Parc de la Villette: This is a reclaimed industrial landscape turned into a futuristic park. Most of the playful park structures were designed by Bernard Tschumi with a child’s imagination in mind. You can spend the entire day here. Don’t miss the enormous dragon slide and the bamboo maze.

Jardin des Plantes: Along the Seine in the 5th arrondissement, the Jardin des Plantes is a grand botanical garden in the middle of the city and a favorite spot for strolling. This is a good place to let the kids run and sniff flowers. There’s also a little zoo and an old-school natural history museum with huge dinosaur bones.

Place des Vosges is a beautiful and historic spot to play. Walk down Rue des Francs Burgeois where there are cute shops on every street, stopping for ice cream at Amorino.The backyard of nearby Institut Suèdois is a little kids’ paradise in the city, with plenty of toys and a nice café.



Don’t’ pass up any opportunity to indulge in crepes, macarons, and fresh bread. If you’re still hungry, here’s a few kid-friendly options:

Ladurée: They have a kids’ menu with delightful dishes such as fish with haricots verts or pommes Pont Neuf with a little steak. And who does not love macarons? Just the fancy colours will make your kids love you! If you don’t feel at ease taking your family for lunch or dinner, go for a little tea in the afternoon. You cannot miss this place! *There is another location on the Champs Elysees, but the left bank is cosier.

Rose Bakery: Mini pizza with courgette. Strawberry tartlets. Scones. Quiche with carrots. Pancakes. All delicious and good for the whole family! Very friendly service; open for lunch only! 

Bonpoint: You will probably go here anyway because of the cool French clothes but you should schedule that visit for lunchtime because there is a very nice café in the basement with a beautiful garden to enjoy when the weather allows. Heaven. And Saturdays they serve brunch….

A Priori Thé: Situated in Galérie Vivienne, worth a visit just by itself! Old-fashioned hot chocolate, scones, brownies. Try to get a table in the gallery so the kids can walk around without danger. 

Pendant que les Enfants Jouent: Delicious brunch on Sundays, with a kids’ corner and very lovely staff. The interior is a bit kitsch but that adds to its charm. Fun, quirky, yummy, and kid-friendly. You can throw a birthday party here as well: an all-inclusive package with animation, goodies, and even a little bar for the parents

Marché des Enfants Rouges: This market is heaven, selling food from all over the world which you can enjoy outside sharing a big table with other guests. There are usually many other parents with kids, so the “I’m finished, can I play?” is sorted. Just around the corner, is a little park (Square du Temple) with a great playground in the shade.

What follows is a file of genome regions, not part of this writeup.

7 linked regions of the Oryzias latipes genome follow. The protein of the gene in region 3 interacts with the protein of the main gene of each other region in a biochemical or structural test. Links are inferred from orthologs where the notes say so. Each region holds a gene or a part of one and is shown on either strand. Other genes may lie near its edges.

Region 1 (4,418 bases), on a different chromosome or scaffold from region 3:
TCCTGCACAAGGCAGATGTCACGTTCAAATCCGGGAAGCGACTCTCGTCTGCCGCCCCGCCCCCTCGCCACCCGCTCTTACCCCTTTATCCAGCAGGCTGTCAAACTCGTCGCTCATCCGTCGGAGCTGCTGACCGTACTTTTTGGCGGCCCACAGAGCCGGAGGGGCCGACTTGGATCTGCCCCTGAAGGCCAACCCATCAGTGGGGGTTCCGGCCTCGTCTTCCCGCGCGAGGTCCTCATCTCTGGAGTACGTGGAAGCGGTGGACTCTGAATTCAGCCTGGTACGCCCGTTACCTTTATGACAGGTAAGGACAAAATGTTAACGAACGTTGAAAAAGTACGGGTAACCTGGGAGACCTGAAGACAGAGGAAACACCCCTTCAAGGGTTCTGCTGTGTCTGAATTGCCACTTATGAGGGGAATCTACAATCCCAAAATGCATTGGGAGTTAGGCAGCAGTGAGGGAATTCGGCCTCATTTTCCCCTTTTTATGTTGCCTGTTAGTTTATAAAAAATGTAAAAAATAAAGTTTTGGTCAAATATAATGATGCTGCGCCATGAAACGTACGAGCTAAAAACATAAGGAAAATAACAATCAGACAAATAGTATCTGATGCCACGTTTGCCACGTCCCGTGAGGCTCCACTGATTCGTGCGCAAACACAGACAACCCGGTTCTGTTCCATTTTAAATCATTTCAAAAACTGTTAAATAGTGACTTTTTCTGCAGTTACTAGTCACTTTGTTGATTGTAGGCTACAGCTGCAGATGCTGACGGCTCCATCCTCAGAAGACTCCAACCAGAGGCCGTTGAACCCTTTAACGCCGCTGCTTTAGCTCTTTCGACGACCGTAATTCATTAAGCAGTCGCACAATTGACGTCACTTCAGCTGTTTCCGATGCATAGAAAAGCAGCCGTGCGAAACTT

Transport Tips

Train from Amsterdam Paris is less than a four-hour train ride from Amsterdam Centraal Station, making it a fantastic option for a quick weekend getaway with or without children.

Metro Riding the Metro is a Paris attraction in itself. It’s fast and easy, and trains come every 3-5 minutes. Usually, the best option is to buy single-use tickets in a 10-pack carnet. Note: Metro stations are often not friendly to prams/strollers.


Read Before You Go

This is Paris, by M. Sasek; whimsical illustrations capture a child’s view of Paris.

Not for Parents Parispublished by Lonely Planet. Kid-approved.

The Magic Treehouse #35: Night of the New Magicians, by Mary Pope Osborn;  a magical mystery at the 1889 World’s Fair. 

Travel for Kids: Paris: a fabulous website for family travel. 


Looking for family-friendly accommodation in Paris? Book your stay via booking.com/amsterdammamas and we’ll receive a portion of the reservation value. Find the perfect accommodation for your family and support Amsterdam Mamas at the same time!

The original version of this article was written by Peggy. This version has been updated by Donna Bardsley.

photo credits:
Banner image from Pixabay
Eiffel Tower image from Pixabay
Carousel image from Pixabay
Lourve image from Pixabay
Jardin du Luxembourg image from Pixabay
Macaron image from Pixabay
Croissants image from Pixabay

Peggy J.

Peggy J. is a city-savvy mama who was born in Berlin and lived in Hamburg, Paris, and London, before moving to Amsterdam. Peggy blogs about international design and lifestyle over at Paul & Paula.

Donna Bardsley

Donna Bardsley is the travel-loving mother of three homebodies who hate to leave the house. After living in Amsterdam for six years, she has recently moved her family back to the US where she is experiencing all the joys of reverse culture shock.